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Laboratory Services

Genetic testing

  • Genetic Review process

    Laboratory Services has an established process for review and referral of high-cost genetic test requests for RCH patients. The process ensures patients have access to high quality genetic tests which are likely to yield a diagnosis and answer the clinical question posed by the treating team.

    A multidisciplinary meeting is held each month, attended by the laboratory-based Genetic Counsellor, geneticists, Laboratory Director and Specimen Reception Manager and subspecialists. Clinicians seeking genetic testing for patients are welcome to attend. Communication to clinicians relating to test requests which are changed or declined is communicated via email or Staff in-box message in EPIC.

    Subject to available budget to cover test costs, the review process supports testing in the following circumstances;

    • When confirmation of a clinical diagnosis will lead to a change in management for an RCH patient ( <18years). Examples of change in management may include access to a treatment or drug, surveillance for disease complications, a change in direction of care  
    • To confirm a clinical or genetic diagnosis in a patient where it is relevant to screening for potential disease complications (including predictive testing for at risk siblings)  
    • Where genetic testing would prevent the need for expensive or invasive alternate investigations (such as brain MRI under GA, nerve or muscle biopsy, lumbar puncture)  
    • Where molecular confirmation of a clinical diagnosis will facilitate predictive testing for at-risk siblings, thereby avoiding unnecessary surveillance.

    The Medical Benefits Schedule (MBS) provides reimbursement for a small number of genetic tests for eligible out-patients (private patients, or those attending MBS clinics), but not for hospital in-patients. Examples include whole exome sequencing for childhood syndromes for eligible children aged 10 years or younger (MBS Items 73358, 73359, 73360), genetic testing in suspected Alport syndrome (MBS Item 73298) and in familial hypercholesterolaemia (MBS Item 73352 and 73353). See below for more details on how to order an MBS funded exome.

    Ordering a genetic test

    Genetic tests are requested as pathology orders in EPIC.

    Given the large numbers of genes in the human genome, and the subsequent high number of genetic testing options, it is not possible to have a specific order name for every genetic test. A number of commonly ordered specific gene or syndrome tests are available as well as generic tests.

    The table shows frequently ordered examples;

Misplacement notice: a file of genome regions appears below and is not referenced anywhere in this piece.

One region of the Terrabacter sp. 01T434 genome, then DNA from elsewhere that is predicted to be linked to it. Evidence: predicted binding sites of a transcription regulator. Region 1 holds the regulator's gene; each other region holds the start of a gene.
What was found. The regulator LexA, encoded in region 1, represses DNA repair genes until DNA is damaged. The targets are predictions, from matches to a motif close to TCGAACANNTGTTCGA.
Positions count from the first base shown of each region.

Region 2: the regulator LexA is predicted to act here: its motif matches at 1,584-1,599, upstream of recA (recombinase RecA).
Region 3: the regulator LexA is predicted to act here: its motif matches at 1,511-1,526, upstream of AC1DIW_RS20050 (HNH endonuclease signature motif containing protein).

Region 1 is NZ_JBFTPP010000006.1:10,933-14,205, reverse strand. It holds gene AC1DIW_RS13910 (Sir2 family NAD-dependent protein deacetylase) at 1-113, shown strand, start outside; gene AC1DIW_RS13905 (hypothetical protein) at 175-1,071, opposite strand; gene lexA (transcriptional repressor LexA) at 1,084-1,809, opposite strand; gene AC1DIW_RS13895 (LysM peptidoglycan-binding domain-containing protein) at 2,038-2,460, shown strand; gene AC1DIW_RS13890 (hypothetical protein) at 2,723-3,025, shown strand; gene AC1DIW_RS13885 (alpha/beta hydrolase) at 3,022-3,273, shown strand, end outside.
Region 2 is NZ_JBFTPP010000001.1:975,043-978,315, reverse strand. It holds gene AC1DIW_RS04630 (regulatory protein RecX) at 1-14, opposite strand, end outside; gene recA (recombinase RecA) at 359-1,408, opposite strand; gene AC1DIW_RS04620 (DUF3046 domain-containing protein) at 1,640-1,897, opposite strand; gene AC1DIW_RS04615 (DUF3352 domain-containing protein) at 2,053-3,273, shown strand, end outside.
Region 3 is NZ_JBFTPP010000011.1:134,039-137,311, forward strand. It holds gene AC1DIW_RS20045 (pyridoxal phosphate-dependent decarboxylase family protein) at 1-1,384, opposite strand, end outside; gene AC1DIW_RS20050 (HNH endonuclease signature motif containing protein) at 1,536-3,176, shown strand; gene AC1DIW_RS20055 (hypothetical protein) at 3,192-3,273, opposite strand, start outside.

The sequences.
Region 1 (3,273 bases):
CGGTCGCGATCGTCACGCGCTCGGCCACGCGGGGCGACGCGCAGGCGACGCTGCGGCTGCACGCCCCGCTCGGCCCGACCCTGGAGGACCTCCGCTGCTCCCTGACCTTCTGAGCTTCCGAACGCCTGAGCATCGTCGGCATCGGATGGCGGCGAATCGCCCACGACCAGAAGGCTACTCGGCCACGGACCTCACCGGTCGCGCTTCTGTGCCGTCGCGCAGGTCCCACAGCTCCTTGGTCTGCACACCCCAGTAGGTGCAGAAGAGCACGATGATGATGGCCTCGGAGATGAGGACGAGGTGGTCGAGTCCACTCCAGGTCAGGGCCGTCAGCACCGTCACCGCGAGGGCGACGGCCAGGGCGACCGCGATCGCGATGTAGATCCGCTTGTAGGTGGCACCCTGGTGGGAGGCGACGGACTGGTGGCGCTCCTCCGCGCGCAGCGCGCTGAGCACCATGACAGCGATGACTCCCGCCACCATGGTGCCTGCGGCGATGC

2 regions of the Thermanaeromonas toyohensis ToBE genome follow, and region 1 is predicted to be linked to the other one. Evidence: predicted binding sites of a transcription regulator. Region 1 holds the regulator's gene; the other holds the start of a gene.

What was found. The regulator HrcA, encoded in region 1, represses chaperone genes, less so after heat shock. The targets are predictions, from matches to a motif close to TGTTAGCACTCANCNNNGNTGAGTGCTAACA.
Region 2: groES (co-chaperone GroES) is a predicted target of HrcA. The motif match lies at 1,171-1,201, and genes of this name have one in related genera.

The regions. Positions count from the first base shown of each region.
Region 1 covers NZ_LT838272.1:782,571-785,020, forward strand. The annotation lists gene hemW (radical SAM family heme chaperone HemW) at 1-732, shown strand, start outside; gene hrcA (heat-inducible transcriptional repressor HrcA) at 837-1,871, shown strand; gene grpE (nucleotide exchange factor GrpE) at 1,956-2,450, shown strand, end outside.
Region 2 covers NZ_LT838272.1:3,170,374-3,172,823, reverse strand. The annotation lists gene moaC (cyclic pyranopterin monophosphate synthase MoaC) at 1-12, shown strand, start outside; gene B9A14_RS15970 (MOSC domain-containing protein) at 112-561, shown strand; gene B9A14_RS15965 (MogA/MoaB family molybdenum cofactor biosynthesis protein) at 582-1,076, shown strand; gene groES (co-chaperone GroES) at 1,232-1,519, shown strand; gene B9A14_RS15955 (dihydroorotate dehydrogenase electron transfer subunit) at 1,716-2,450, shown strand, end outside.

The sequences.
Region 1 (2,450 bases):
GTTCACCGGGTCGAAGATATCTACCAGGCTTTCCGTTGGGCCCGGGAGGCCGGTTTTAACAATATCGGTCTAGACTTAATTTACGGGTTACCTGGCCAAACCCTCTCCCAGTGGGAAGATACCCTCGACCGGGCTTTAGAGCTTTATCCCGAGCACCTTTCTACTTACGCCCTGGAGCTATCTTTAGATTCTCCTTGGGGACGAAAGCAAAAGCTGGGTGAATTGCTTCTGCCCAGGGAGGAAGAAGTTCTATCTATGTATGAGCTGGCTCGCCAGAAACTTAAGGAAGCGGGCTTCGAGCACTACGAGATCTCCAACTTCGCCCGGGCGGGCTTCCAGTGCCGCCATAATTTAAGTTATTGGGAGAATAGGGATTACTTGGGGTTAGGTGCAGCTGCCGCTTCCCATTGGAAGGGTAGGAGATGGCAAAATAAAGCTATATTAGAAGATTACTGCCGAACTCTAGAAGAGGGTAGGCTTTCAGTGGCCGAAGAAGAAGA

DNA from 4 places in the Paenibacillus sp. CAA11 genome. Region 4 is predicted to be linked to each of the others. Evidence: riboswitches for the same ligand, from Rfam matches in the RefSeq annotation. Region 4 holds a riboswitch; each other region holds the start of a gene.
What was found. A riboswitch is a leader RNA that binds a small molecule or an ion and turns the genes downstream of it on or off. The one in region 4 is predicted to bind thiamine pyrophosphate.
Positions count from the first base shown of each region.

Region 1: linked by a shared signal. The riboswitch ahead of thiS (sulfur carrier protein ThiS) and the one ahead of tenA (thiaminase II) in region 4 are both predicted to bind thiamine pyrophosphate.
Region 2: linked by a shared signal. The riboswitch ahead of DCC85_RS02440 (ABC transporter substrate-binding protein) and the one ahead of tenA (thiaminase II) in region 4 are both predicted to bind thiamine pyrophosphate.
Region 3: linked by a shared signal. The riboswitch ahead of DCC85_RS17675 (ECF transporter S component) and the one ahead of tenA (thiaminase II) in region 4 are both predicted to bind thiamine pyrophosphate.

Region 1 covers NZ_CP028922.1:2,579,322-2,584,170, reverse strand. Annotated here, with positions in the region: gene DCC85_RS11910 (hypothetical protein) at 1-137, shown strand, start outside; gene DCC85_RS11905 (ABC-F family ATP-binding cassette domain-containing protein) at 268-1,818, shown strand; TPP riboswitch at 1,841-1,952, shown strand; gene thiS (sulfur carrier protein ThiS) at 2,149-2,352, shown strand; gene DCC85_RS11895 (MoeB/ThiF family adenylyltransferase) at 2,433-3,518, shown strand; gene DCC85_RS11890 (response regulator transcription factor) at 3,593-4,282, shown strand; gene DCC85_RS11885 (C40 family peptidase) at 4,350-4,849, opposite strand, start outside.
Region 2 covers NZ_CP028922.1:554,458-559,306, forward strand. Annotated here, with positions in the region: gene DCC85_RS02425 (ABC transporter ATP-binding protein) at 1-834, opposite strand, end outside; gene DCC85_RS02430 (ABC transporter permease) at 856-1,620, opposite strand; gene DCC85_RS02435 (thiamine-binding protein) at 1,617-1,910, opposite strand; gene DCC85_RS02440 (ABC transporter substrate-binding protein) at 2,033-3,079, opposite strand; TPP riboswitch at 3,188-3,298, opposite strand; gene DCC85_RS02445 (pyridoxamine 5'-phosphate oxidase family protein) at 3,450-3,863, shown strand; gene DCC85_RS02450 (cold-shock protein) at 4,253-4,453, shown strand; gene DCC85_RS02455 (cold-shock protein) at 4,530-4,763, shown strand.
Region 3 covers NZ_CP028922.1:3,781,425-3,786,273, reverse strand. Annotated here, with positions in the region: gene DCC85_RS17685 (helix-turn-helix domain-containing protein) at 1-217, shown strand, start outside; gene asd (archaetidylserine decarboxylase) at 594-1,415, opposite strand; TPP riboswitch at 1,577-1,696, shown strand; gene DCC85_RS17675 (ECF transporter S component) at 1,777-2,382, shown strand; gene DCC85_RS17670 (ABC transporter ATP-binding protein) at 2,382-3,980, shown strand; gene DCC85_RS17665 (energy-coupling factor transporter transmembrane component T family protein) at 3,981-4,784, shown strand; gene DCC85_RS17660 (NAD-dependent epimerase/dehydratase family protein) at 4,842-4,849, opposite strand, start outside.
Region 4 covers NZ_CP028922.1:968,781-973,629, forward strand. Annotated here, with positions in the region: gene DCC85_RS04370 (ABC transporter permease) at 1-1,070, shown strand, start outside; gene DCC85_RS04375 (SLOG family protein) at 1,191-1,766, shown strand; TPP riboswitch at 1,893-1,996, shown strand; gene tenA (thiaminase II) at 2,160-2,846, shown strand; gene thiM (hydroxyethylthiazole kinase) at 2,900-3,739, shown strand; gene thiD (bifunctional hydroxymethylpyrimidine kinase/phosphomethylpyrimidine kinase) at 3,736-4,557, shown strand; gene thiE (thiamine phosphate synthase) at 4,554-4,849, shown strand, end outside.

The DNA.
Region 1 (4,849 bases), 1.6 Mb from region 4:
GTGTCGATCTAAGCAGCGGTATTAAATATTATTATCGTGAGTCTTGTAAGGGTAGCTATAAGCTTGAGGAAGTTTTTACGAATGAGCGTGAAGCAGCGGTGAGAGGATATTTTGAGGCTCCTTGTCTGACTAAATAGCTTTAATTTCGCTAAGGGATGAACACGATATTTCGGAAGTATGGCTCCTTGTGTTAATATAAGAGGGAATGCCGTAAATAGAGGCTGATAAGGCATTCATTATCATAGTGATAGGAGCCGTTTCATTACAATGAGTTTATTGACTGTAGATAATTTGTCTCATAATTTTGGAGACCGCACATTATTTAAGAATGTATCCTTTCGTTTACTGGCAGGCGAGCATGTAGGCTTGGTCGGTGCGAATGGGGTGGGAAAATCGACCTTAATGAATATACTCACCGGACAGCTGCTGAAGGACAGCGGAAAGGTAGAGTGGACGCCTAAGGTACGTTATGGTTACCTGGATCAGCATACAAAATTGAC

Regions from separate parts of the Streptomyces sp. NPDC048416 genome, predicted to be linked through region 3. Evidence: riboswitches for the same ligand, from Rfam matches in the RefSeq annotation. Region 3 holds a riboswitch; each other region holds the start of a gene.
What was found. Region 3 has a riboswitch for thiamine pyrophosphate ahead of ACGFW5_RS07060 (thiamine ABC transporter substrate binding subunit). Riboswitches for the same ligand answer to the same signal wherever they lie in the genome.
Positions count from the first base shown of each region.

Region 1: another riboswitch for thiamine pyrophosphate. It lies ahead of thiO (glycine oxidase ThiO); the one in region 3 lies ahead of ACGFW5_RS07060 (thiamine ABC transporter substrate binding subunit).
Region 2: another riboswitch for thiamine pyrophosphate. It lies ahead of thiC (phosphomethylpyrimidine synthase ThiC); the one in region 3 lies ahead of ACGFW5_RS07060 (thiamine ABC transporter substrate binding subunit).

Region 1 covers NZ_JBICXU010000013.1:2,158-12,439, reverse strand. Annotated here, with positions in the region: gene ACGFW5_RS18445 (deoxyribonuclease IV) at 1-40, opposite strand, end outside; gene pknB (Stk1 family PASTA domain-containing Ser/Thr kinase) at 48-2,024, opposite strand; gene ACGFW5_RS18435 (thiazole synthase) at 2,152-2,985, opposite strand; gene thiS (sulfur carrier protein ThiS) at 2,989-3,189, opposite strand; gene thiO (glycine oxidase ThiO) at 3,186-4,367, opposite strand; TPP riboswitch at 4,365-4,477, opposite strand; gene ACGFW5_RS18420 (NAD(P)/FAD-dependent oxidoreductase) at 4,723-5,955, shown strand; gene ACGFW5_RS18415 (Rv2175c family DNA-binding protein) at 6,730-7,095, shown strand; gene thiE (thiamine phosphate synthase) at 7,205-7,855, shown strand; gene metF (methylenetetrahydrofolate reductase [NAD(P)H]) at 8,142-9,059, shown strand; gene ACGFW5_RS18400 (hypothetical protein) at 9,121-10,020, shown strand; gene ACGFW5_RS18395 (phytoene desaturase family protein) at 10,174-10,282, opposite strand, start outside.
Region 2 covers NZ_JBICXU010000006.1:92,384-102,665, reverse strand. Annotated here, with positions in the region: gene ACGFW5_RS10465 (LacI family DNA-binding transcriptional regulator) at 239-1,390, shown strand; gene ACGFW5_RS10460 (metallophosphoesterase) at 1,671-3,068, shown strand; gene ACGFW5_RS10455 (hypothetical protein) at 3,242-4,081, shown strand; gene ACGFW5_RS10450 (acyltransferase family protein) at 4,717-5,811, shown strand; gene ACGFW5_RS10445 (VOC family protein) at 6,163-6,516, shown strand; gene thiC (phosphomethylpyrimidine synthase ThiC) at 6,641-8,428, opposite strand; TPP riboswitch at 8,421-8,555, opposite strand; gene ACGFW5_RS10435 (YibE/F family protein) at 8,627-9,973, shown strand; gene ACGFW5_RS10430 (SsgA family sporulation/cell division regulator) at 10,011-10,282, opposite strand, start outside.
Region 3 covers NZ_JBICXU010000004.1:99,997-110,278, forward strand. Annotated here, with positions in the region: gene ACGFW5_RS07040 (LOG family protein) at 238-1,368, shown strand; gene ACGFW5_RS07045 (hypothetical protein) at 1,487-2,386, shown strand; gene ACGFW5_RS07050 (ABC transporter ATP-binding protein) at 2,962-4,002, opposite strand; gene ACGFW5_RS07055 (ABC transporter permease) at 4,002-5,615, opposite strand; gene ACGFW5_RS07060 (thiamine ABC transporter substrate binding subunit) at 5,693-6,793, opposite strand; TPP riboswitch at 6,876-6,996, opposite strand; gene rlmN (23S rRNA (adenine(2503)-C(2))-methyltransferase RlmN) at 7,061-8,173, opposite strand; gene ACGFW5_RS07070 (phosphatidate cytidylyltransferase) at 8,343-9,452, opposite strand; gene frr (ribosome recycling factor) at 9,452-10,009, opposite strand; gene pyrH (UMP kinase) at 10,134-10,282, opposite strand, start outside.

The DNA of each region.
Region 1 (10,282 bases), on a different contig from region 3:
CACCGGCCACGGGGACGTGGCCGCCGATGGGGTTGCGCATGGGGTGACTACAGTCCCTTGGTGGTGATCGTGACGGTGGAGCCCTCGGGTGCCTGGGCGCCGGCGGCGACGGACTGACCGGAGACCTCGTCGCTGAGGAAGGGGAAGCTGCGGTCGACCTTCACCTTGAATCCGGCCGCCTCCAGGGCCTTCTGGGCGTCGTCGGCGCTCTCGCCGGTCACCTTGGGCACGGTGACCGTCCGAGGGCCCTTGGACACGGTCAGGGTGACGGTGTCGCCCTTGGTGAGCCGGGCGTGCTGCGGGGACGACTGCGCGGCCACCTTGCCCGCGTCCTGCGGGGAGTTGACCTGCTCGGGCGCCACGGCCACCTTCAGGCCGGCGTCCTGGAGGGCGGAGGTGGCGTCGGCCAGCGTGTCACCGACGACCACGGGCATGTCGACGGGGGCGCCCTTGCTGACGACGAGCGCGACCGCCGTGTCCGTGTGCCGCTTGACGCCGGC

EPIC test name (synonym) 
    Test utilisation 
    Microarray (molecular karyotype)   
    Chromosomes (karyotype)   
    Fragile X nucleic acid detection   
    Genetic test (miscellaneous genetic test) 

    Used for single genes or gene panels.
    The disorder, gene list or gene panel can be specified in the order 

    Immunology genetic test 

    Used for ordering genetic tests for specific genes or panels associated with immunology genetic disorders
    such as those associated with autoinflammatory or periodic fever, TRAPS, Familial Mediterranean
    Fever, Primary immunodeficiencies, Haemophagocytic Lymphohistiocytosis, etc. 

    AGHA Immunology Flagship  Used for ordering whole exome sequencing for immunodeficiency disorders.
    This test requires prior discussion and approval from the Immunopathologists (Dr Sharon Choo, 

    Dr Stephanie Richards) 

    Whole Exome Sequencing (Exome, Clinical Exome)  Used for singleton or Trio WES including when MBS funded or other funding source 
    Whole Exome Sequencing parent sample  Used to order parent samples in trio testing 
    Neuromuscular panel  Used for neuromuscular related disorders 
    Cardiomyopathy, Aortopathy, Arrhythmia gene panels  For cardiac genetic disorders (exome backbone) 

     

    RCH paediatricians are able to order Medicare-funded whole exome sequencing for eligible patients with certain phenotypes.  For other patients who may benefit from whole exome sequencing, referral for a clinical genetics consultation should occur, as some funding options for testing remain restricted to tests ordered by the clinical genetics team.

    For exome sequencing tests, RCH paediatricians and specialists are expected to have undertaken online learning by completing the Learning Hero Genomics Module

    Support and advice

    Yana Smagarinsky

    Yana Smagarinsky BScBA MGenCouns

    Email: Labservices.genetics@rch.org.au

    Yana is the laboratory-based genetic counsellor and is available for advice and support.

    The lab-GC reviews and triages genetic and genomic test requests and liaises with clinicians to obtain further details to ensure that the requested test is the most appropriate test and is likely yield the required information. The lab-GC is supported by a clinical geneticist and a range of subspecialists with genomic knowledge.

    The lab-GC assists in the selection of the most appropriate testing laboratory based on the following principles;

    • The laboratory is accredited to perform the requested test and produces high quality results and accessible reports
    • Clinically appropriate test turn-around time
    • Value for money

    Laboratory Services gratefully acknowledges the RCH Foundation in supporting Yana’s role.

    Sue White

    A/Prof Sue White MBBS, FRACP

    A/Prof White is the clinical geneticist providing support to the lab-GC and guiding the selection of tests and referral laboratories.

    Laboratory Services gratefully acknowledges the support of the following subspecialists with genomic expertise who assist in the review process;

    Professor Monique Ryan (Neurological disorders), Professor John Christodoulou (Biochemical genetics and metabolic disorders), Dr Heidi Peters (Metabolic disorders), Dr Sharon Choo (Immunological disorders), Dr Michele O’Connell (Endocrine disorders), and Dr Katherine Howell (genetic epilepsies).